and Hispanics who hold terminal degrees, even in fields where the supply is
relatively good. Indeed, the decline of the African-American professoriat in the
late 1970s occurred despite growth in the total number of faculty positions and
in the number of African-Americans with Ph.D.s. In certain fields, minorities
are more likely than whites to state their reason for working part-time as the
inability to find full-time employment.
These facts raise issues about the demand for African-American and Hispanic
faculty. While it is important to increase the number of minorities with
doctorates, it must be stressed that those who are already available and
qualified are not being fully employed. Most minorities who have been hired have
not had any special or preferential treatment.
Other reasons also help to explain the lack of progress in hiring
African-American and Hispanic faculty, including the lack of accurate
availability data; the political and philosophical dominance of issues related
to merit and standards for qualification, rather than on equity and fair
process; the focus on regulation and compliance rather than on advocacy in
affirmative action operations; and an atmosphere of deferred responsibility
within institutions, where administrators, faculty, students, and staff each
hold other groups responsible.
WHAT CAN BE DONE TO INCREASE EMPLOYMENT OPPORTUNITIES FOR AFRICAN-AMERICAN AND HISPANIC FACULTY?
Institutions of higher education
should experience more affirmative action success if they adopt proactive,
rather than reactive, approaches to seeking African-American and Hispanic
faculty. Visible and determined leadership by the chief executive and academic
officers of the institution is the most important element that sets the stage
for successful affirmative action. Strong leaders treat affirmative action as an
institutional priority for resources and staff by closely monitoring decisions
and offering incentives.
The role of the faculty is also critical for affirmative action in higher
education, although there is little credible evidence of strong faculty
commitment to it. Rather, many successful affirmative action programs are the
outgrowth of leadership among members of the target groups who are already part
of the campus community.
Search committees are the standard tool for screening and interviewing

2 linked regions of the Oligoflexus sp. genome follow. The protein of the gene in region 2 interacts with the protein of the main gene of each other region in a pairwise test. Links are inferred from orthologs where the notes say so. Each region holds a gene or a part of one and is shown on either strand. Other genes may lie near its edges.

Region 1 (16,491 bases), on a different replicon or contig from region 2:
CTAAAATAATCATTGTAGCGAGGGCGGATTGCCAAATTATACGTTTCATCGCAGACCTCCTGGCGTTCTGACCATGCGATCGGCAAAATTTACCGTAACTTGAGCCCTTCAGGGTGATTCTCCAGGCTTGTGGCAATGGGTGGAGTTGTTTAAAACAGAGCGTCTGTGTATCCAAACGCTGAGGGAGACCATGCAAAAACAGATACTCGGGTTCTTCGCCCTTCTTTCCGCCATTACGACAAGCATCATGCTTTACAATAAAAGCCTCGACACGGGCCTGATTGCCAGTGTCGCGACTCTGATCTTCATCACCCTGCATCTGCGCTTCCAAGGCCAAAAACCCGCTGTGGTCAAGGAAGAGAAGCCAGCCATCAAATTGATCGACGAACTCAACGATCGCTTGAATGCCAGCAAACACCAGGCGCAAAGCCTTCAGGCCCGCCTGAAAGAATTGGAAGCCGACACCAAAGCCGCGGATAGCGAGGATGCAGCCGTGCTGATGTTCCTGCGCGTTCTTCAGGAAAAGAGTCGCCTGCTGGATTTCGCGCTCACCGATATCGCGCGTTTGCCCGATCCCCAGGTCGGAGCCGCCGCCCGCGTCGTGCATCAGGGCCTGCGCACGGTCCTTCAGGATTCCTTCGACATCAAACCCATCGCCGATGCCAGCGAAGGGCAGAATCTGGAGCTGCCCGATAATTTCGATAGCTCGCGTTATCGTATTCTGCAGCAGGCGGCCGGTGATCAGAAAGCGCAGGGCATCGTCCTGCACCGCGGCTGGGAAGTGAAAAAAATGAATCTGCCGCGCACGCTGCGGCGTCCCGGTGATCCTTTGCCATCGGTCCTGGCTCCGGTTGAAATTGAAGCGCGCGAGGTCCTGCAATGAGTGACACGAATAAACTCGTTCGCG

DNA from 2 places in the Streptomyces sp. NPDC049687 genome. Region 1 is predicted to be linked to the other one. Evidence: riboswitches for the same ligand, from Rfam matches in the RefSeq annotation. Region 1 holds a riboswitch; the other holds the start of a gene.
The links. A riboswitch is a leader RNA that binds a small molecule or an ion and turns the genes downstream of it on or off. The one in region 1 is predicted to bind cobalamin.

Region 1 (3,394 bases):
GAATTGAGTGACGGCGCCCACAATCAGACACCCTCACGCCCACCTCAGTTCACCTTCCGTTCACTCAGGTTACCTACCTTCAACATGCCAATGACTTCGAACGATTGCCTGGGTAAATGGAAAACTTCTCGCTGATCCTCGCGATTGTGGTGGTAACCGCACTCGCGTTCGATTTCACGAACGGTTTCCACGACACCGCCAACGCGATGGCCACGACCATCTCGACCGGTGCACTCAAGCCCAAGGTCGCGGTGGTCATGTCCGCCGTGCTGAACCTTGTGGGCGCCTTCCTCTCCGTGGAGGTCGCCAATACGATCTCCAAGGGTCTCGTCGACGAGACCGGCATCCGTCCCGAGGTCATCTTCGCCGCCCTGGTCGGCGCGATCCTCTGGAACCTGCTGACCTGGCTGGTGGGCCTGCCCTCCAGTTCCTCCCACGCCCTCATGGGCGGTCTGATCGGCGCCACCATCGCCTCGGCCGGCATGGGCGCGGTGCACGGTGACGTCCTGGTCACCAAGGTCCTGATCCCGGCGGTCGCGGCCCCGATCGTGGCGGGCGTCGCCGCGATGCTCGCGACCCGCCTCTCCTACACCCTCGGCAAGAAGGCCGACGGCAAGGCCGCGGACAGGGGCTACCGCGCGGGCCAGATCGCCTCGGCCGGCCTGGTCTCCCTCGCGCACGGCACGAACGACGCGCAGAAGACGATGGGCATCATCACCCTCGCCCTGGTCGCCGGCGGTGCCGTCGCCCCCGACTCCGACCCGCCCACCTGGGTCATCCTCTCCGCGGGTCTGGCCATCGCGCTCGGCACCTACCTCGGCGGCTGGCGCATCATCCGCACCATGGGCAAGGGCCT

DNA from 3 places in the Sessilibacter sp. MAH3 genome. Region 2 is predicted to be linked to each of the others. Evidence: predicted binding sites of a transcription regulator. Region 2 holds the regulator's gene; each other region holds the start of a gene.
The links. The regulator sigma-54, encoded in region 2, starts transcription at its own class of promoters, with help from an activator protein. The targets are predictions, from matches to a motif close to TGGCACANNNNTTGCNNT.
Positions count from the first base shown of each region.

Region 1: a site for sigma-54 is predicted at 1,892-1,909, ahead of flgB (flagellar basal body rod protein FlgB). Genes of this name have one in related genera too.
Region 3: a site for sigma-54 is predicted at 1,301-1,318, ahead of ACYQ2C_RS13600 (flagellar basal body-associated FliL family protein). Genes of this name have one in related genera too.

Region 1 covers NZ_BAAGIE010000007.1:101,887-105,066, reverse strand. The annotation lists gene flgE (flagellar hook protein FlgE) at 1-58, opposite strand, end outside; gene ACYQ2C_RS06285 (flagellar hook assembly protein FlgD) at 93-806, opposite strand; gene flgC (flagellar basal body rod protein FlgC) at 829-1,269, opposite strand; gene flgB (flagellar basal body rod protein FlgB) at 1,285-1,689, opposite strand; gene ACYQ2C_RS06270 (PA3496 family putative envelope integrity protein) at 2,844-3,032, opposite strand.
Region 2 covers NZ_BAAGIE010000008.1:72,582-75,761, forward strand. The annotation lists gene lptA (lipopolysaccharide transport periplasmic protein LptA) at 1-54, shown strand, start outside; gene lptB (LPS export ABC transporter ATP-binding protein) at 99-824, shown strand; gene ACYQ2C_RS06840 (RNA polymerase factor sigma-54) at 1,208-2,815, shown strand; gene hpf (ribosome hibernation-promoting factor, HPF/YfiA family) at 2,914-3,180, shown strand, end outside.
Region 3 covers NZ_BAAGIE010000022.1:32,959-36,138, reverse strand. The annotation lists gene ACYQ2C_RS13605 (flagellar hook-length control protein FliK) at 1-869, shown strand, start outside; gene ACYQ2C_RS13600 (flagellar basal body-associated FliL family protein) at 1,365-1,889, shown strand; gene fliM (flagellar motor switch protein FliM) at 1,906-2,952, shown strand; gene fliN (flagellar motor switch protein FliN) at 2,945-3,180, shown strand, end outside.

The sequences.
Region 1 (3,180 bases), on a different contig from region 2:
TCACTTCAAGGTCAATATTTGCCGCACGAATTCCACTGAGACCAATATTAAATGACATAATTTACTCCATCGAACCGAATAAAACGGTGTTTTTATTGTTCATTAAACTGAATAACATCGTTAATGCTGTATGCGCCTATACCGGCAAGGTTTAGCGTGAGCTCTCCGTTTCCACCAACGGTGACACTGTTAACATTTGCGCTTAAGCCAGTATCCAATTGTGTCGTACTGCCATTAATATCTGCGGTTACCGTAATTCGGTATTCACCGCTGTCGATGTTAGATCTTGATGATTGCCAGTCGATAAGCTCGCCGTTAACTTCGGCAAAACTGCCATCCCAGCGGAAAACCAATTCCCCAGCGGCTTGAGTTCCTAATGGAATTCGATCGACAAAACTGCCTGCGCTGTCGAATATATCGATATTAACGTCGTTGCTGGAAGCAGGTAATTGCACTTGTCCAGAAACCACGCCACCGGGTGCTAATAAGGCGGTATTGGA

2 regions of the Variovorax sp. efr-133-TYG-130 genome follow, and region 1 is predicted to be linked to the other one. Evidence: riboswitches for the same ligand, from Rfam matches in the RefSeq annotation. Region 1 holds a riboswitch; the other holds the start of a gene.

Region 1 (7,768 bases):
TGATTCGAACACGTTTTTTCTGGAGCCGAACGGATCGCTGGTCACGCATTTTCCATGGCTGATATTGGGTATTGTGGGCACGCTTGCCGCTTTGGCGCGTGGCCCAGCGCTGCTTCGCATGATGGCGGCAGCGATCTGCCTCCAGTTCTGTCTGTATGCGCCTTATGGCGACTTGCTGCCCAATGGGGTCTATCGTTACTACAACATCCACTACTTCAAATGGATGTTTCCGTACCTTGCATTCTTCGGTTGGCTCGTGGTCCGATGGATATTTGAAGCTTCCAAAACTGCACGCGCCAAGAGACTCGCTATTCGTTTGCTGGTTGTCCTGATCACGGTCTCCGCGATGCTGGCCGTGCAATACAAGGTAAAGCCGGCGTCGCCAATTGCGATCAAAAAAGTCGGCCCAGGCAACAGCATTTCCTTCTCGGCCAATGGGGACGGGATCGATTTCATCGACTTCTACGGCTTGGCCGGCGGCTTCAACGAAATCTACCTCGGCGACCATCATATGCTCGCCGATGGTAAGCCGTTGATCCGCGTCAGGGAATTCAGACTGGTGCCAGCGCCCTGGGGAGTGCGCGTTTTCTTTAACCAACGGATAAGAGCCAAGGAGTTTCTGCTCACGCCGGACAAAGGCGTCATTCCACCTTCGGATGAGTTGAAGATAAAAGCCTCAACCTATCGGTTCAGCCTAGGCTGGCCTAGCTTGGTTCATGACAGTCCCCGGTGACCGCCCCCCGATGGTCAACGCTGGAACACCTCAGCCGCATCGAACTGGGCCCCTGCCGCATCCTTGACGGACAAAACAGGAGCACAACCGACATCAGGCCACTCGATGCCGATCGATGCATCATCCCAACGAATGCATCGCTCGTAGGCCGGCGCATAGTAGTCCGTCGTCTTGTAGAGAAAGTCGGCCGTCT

candidates; hence, their composition and work strategies are important. In
choosing committee members, more flexibility in defining rank and
subspecialties, and the use of minority networks or vitae banks, may be useful.
Effective affirmative action offices reflect the mission and purpose of their
institutions. They work to set goals rather than respond to the timelines and
goals set by others. Ideally, the affirmative action officer reports to the
president and does not serve concurrently as chief academic officer.
New ideas and innovative approaches are needed to develop, recruit, and
retain African-American and Hispanic professors. Some institutions are using
curriculum review as a key to hiring (e.g., Temple University). Others build a
pool of potential professors through incentives to graduate students, including
financial support and mentoring (e.g., Wayne State University and the Florida
Endowment Fund). Improving primary and secondary educational opportunities
(e.g., Ohio State University) is a long-term strategy.
Blackwell, James E. 1981. MAINSTREAMING
OUTSIDERS: THE PRODUCTION OF BLACK PROFESSIONALS. 2nd rev. ed. New York: General
Brown, Shirley Vining. 1988. INCREASING MINORITY FACULTY: AN ELUSIVE GOAL,
Princeton, N.J.: Educational Testing Service.
Harvey, William B., and Scott-Jones, Diane. 1985." We Can't Find Any: The
Elusiveness of Black Faculty Members in American Higher Education." ISSUES IN
EDUCATION 3(1): 68-76.
Menges, Robert J., and Exum, William H. 1983. "Barriers to the Progress of
Women and Minority Faculty." JOURNAL OF HIGHER EDUCATION 54(2): 123-44.
Reed, Rodney J. 1983. "Affirmative Action in Higher Education: Is It
Necessary?" JOURNAL OF NEGRO EDUCATION 52(3): 322-49.
Sudarkasa, Niara. February 1987. "Affirmative Action or Affirmative of the
Status Quo? Black Faculty and Administrators in Higher Education." AAHE BULLETIN
Wilson, Reginald. 1987."Recruitment and Retention of Minority Faculty and
Staff." AAHE BULLETIN 39(6): 11-14.
This ERIC digest is based on a new full-length report in the ASHE-ERIC Higher
Education Report series, prepared by the ERIC Clearinghouse on Higher Education
in cooperation with the Association for the Study of Higher Education, and
published by the School of Education at the George Washington University.